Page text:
neurodevelopment

02/28/2014 - 10:26

Males are at greater risk for neurodevelopmental disorders, such as autism spectrum disorder (ASD), than females, but the underlying reasons have been unclear. A large cohort study published by Cell Press on February 27th in the American Journal of Human Genetics provides compelling evidence in support of the ”female protective model,” which proposes that females require more extreme genetic mutations than do males to push them over the diagnostic threshold for neurodevelopmental disorders.

 

12/05/2013 - 07:50

Mice whose mothers suffered from infection or inflammation during pregnancy are at greater risk for developing behaviors similar to those seen in people with autism spectrum disorders (ASD). Now, researchers reporting in the Cell Press journal Cell on December 5 have linked those neurodevelopmental symptoms in the mice to changes in the bacteria living in the animals' guts. What's more, when researchers treated those animals with bacteria found in the healthy gut, a number of behavioral abnormalities including anxiety-like behavior largely went away.

 

07/10/2013 - 07:09

Sensory processing disorders (SPD) are more prevalent in children than autism and as common as attention deficit hyperactivity disorder, yet it receives far less attention partly because it’s never been recognized as a distinct disease. In a groundbreaking new study from UC San Francisco, researchers have found that children affected with SPD have quantifiable differences in brain structure, for the first time showing a biological basis for the disease that sets it apart from other neurodevelopmental disorders.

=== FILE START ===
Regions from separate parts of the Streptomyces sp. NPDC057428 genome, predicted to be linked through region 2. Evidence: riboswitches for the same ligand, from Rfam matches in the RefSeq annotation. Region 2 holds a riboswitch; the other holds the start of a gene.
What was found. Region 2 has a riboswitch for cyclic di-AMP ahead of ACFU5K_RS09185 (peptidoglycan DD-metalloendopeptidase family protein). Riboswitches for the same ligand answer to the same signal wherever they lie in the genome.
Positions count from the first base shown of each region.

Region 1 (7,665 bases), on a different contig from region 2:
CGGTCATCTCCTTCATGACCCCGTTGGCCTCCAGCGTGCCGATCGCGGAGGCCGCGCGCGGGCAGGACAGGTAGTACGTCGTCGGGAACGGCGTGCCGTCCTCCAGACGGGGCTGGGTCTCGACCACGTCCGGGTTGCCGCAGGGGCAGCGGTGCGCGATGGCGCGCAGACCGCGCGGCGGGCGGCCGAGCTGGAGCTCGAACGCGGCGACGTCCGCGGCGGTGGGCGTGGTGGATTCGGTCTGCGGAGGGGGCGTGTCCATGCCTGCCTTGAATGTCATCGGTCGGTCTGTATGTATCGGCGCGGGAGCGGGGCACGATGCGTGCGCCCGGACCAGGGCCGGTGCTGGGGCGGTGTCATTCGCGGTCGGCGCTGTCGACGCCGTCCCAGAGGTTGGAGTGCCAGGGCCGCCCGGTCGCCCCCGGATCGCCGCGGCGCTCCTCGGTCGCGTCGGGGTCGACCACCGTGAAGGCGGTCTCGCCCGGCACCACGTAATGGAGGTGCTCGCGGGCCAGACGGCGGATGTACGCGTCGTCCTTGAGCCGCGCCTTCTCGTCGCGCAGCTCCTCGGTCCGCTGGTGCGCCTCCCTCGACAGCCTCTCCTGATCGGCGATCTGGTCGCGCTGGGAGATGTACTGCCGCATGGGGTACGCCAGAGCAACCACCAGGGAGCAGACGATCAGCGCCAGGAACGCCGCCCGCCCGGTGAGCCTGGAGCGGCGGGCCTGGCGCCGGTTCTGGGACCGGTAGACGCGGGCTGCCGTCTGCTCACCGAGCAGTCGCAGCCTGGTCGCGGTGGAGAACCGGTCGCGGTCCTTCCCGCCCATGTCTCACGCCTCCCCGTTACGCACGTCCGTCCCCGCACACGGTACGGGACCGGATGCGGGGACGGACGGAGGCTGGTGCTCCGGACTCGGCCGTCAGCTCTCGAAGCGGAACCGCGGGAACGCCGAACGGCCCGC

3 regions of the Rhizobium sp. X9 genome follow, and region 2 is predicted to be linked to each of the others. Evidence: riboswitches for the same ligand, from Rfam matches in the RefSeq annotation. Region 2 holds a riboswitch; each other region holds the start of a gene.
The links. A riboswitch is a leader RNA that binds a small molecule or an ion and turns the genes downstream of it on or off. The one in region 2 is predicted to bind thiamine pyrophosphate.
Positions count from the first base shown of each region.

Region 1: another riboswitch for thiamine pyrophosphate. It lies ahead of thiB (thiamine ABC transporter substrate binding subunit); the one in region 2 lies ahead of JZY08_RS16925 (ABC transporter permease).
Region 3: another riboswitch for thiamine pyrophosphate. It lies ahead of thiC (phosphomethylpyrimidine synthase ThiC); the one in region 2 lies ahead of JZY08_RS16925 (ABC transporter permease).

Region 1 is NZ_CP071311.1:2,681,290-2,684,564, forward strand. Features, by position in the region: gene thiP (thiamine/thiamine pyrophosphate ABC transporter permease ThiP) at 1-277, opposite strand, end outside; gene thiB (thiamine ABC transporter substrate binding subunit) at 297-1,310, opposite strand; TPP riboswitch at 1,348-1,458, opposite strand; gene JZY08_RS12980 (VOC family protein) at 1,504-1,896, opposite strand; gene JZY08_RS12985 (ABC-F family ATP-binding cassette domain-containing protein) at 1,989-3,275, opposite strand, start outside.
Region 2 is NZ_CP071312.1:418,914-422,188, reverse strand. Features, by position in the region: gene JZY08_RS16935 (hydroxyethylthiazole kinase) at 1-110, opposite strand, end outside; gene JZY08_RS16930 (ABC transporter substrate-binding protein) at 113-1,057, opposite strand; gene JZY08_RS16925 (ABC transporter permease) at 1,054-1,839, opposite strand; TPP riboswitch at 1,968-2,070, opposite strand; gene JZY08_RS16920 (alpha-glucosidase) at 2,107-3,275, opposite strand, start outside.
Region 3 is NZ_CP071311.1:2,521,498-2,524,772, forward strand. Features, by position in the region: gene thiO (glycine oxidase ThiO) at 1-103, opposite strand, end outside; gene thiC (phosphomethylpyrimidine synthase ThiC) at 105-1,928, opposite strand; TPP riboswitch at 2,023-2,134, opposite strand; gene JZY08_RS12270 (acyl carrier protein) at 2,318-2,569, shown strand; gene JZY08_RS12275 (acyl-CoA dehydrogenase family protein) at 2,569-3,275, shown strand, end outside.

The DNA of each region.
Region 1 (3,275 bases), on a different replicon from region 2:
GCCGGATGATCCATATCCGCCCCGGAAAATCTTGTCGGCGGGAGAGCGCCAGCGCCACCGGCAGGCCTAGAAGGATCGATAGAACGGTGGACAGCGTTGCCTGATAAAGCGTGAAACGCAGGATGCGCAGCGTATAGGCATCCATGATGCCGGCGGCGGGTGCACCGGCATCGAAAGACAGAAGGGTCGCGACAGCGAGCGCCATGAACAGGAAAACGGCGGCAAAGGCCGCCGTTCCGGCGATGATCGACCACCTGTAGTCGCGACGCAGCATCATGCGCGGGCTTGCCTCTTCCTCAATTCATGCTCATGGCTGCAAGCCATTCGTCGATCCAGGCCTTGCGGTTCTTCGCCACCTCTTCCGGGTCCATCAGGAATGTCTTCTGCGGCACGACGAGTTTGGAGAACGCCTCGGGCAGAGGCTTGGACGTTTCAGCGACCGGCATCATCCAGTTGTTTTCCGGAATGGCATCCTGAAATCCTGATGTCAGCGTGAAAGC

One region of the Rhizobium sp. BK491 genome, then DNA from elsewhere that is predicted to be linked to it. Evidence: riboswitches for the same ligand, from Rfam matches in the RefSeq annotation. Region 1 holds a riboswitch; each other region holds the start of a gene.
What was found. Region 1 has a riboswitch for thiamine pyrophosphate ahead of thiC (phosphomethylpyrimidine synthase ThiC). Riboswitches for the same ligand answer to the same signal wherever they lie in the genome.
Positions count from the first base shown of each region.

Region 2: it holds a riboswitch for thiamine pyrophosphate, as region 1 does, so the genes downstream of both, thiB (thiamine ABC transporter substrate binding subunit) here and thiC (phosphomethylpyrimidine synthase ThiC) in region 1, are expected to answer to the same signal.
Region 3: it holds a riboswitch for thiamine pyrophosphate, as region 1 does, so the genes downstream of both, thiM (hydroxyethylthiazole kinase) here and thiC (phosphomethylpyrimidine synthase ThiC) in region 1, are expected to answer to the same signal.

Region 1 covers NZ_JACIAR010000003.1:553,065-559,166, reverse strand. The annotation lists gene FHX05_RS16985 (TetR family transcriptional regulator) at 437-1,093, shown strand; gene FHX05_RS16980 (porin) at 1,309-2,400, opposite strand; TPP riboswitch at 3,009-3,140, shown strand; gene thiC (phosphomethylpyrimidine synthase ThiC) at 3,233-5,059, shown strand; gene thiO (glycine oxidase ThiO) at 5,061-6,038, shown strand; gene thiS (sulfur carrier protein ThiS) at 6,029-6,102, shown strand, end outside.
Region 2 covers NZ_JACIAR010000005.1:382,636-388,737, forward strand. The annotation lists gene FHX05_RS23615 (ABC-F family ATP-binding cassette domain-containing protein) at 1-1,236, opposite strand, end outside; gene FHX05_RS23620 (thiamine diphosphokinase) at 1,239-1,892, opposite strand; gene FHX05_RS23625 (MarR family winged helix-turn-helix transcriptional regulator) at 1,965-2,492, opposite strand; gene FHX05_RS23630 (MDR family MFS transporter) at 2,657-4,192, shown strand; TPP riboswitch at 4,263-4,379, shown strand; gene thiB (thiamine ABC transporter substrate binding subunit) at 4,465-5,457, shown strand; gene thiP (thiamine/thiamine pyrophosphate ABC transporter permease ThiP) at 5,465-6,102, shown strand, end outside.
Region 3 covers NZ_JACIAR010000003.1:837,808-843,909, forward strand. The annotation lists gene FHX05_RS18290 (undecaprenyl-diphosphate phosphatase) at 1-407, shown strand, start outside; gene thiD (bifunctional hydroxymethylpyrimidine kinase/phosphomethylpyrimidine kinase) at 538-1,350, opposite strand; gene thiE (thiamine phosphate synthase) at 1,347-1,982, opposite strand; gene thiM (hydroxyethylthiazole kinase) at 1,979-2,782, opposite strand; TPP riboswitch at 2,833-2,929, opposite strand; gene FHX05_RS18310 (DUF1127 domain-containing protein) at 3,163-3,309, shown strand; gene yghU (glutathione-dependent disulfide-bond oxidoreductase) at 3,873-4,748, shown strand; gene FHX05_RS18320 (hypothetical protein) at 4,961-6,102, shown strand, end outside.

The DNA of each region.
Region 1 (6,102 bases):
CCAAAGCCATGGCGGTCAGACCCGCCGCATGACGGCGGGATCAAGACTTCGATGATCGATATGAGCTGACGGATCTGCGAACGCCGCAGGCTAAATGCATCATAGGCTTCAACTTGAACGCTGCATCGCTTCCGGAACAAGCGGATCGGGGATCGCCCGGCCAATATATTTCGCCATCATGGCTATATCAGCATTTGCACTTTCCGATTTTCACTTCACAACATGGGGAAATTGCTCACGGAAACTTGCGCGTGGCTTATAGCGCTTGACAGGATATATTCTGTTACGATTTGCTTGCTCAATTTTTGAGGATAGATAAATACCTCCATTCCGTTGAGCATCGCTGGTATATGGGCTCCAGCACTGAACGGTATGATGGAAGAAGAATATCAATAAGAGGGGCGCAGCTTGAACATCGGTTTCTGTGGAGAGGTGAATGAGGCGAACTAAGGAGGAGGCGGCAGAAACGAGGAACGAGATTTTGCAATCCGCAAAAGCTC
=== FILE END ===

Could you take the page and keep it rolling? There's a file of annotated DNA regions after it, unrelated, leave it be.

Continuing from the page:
07/01/2013 - 14:06

Researchers have pinpointed the role of a gene known as Arl13b in guiding the formation and proper placement of neurons in the early stages of brain development. Mutations in the gene could help explain brain malformations often seen in neurodevelopmental disorders.

 

10/11/2012 - 11:07

Babies born prematurely to low-income parents have a disproportionately high risk for developing dangerous brain bleeds that require multiple surgeries and extensive follow-up, according to a small Johns Hopkins Children's Center study.

06/04/2012 - 08:22

One of the largest studies to investigate birth complications and later mental health has found that premature birth constitutes a single, independent risk factor for a range of severe psychiatric disorders. Researchers at King's College London in the UK and Karolinska Institutet suggest that neurodevelopmental differences in those born prematurely may be important in understanding the link.